Remember the Exodus instructions to the people Israel in the desert? Each morning, they may collect only enough “manna” to feed them for the day (Exod 16:4-15). Thus, they need to go forth each morning to collect this grain from heaven. If they collected more than needed for one day, it would rot overnight. The obvious lesson teaches the people that they need to depend upon the Lord each day for their food. If they could collect enough for a week and it remained fresh, the danger might arise that the people would neglect the Lord on the other days. The daily task reminds them of how much they need their God. Proverbs captures this truth for us in a simple prayer: “Provide me only with the food I need; Lest, being full, I deny you, saying, ‘Who is the LORD?’” (Prov 30:8-9)
When Jesus teaches his disciples to pray, he includes this idea in the Our Father. He instructs them (and us) to say: “Give us this day our daily bread” (Matt 6:11). We, too, need to turn to the Lord each day. Our common experience makes the truth of this phrase clear. I wonder about Jesus and his life in Nazareth. Did he see Joseph as that bread-winner who provided regular sustenance for the table—and perhaps only enough for each day. Did this precious experience enable Jesus to know how important a constant reliance on the Father was in his life? Did it help him to understand what it meant to say “daily bread?”
God does not wind up our world like a clock and let it run (as some images of creation have suggested). Each day our world draws from him life and order—our daily bread. Simple bread can symbolize the great universe that the Divine has made and within which he sustains us.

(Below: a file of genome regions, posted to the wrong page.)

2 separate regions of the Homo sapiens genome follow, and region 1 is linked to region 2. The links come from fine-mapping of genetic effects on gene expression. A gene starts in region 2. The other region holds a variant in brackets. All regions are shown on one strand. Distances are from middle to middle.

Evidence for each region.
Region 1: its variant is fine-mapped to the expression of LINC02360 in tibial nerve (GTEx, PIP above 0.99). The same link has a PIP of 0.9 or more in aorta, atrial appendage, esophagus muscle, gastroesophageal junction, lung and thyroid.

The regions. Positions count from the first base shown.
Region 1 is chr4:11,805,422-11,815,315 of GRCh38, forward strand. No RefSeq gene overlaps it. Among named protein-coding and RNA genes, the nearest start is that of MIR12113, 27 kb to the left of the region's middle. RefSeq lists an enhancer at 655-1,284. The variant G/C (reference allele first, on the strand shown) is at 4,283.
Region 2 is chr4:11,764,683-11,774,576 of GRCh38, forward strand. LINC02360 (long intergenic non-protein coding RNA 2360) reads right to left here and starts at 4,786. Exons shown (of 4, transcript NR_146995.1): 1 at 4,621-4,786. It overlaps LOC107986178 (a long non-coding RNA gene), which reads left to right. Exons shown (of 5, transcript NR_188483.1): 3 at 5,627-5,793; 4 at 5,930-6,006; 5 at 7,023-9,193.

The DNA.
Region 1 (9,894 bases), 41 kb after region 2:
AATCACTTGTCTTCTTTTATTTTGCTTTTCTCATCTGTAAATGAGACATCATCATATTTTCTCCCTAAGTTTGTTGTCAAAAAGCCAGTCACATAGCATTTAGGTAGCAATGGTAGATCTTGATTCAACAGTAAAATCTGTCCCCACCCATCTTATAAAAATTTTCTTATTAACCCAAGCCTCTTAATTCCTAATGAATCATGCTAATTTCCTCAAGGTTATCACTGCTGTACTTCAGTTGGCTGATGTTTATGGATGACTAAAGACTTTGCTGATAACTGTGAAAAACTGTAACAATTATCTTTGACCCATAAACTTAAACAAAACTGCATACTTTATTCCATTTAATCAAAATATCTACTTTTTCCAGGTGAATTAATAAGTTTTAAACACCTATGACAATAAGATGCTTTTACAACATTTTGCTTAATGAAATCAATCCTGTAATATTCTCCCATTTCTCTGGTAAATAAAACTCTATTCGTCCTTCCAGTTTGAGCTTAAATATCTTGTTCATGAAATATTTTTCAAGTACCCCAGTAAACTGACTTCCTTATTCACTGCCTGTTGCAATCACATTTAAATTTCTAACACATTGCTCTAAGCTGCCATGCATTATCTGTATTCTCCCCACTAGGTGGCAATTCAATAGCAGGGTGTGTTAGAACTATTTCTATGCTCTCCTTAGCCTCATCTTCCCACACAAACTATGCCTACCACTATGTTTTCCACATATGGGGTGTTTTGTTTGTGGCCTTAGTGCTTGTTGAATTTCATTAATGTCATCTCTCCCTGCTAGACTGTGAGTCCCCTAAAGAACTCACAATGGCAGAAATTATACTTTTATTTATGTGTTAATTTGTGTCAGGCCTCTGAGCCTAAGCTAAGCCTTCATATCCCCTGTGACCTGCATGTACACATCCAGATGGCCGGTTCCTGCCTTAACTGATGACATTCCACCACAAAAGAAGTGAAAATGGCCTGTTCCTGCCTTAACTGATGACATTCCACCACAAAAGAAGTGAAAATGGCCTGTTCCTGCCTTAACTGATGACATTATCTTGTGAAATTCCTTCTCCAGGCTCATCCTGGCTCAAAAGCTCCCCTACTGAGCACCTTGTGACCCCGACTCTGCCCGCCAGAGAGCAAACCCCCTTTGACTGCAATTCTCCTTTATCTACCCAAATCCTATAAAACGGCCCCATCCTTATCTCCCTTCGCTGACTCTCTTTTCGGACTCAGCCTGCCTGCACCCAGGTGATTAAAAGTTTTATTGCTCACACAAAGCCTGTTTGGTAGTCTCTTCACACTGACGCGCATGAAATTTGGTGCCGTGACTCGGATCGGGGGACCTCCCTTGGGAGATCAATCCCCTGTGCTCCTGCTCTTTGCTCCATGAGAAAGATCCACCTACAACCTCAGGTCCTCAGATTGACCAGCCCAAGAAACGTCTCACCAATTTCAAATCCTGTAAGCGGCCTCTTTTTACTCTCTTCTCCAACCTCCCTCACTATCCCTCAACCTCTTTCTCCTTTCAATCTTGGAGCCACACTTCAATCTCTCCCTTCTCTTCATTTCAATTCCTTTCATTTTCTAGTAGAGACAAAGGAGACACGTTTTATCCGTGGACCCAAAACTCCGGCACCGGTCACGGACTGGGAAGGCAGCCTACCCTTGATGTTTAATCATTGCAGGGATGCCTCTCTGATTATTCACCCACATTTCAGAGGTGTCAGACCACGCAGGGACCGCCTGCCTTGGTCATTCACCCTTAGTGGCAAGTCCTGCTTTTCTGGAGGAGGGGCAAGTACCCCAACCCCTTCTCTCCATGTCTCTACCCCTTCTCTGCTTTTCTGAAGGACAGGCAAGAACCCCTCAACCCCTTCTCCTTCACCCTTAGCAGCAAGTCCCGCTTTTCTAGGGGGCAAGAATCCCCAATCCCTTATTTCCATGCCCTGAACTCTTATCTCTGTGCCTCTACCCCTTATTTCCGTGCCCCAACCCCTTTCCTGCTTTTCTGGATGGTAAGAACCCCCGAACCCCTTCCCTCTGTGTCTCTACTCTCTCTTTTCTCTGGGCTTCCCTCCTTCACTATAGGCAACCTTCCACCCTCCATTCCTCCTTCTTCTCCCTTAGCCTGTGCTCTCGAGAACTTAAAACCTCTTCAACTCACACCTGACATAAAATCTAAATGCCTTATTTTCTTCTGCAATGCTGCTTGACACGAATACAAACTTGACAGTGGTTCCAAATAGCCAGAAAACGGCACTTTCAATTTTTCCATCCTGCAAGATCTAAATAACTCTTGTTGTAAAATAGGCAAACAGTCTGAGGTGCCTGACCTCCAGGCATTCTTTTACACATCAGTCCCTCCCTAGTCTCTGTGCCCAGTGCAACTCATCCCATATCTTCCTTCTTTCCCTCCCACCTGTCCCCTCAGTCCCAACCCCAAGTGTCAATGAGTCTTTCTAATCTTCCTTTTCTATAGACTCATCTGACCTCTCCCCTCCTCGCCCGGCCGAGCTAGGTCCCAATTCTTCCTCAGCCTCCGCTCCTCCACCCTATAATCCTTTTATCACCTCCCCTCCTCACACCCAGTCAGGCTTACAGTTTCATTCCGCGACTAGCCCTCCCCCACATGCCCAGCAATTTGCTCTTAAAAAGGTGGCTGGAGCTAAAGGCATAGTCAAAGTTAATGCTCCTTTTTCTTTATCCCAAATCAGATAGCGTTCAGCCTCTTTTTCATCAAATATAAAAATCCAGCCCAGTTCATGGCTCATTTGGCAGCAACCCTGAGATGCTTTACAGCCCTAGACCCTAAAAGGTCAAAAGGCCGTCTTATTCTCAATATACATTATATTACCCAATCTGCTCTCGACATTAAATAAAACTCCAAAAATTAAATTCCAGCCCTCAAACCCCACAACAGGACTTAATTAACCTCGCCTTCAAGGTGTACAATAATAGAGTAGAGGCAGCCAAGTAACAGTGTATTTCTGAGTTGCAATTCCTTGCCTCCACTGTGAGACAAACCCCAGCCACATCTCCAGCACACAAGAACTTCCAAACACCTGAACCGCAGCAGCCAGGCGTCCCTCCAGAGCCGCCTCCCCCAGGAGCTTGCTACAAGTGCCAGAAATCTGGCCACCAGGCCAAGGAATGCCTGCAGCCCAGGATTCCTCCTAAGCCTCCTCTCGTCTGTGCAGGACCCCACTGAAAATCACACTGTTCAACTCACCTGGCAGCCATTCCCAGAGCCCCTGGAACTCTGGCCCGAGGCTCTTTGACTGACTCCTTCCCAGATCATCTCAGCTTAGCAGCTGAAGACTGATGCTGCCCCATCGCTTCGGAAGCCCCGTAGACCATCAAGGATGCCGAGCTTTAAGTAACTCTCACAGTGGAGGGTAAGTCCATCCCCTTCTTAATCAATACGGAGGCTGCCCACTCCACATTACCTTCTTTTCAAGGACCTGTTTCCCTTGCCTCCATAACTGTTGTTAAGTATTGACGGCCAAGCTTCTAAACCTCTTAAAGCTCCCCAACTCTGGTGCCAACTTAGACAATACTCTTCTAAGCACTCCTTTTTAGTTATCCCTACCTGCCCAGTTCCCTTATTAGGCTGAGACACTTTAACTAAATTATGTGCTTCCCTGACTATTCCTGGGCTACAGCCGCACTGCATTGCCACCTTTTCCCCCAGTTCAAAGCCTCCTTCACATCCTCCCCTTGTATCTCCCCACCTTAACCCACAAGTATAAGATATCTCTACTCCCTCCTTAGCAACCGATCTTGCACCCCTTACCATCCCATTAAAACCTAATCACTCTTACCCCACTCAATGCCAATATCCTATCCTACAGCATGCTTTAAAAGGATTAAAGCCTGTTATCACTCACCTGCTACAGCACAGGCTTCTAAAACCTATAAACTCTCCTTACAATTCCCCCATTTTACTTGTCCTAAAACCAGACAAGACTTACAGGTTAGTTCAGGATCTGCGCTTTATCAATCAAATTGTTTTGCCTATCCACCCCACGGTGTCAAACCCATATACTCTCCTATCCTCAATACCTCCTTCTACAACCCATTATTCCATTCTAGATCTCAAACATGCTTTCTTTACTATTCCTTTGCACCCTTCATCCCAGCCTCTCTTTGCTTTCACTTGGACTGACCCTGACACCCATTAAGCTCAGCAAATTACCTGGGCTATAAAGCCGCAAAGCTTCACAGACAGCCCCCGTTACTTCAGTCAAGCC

So often the blessedness of the poor flows from their awareness of need. They know the essentials of life and they pray for them with a fervor that flows from experience. Not just bread, but water, wine, warmth and work are daily necessities for them as are clean air, fertile soil, education for their children, care for their afflicted and peace in their land. These are, of course, basics for every human being but the poor feel the need with more immediate intensity. They are most often close to the edge. They pray for this “daily bread” in the hunger of the moment. Their holiness rests in their recourse to the maker of all to attend to them and to those whom they love.
In the home at Nazareth, Joseph appeared in the eyes of his loved ones as the one who provides the daily bread. His love and labor arrive at the family table as food and drink. (Honestly, that makes me think about the complementary movement of how the bread and wine that we bring to the altar at the Eucharist translate into word and action expressed in love.)
This situation reminds me of Jesus’ parable about the workers hired throughout a day; all of them receive the same “usual daily wage.” What is the point of that insistence in Jesus’ lesson? Does it have application when we pray that “our Father” will give us “our daily bread?” (Did Joseph earn the equivalent of a “usual daily wage?”)
The notion of connecting Joseph in the mind of Jesus to the gift of “daily bread” captures my heart. I see how Jesus would associate this nourishment with the Heavenly Father. Who looks to us for their daily bread of whatever substance?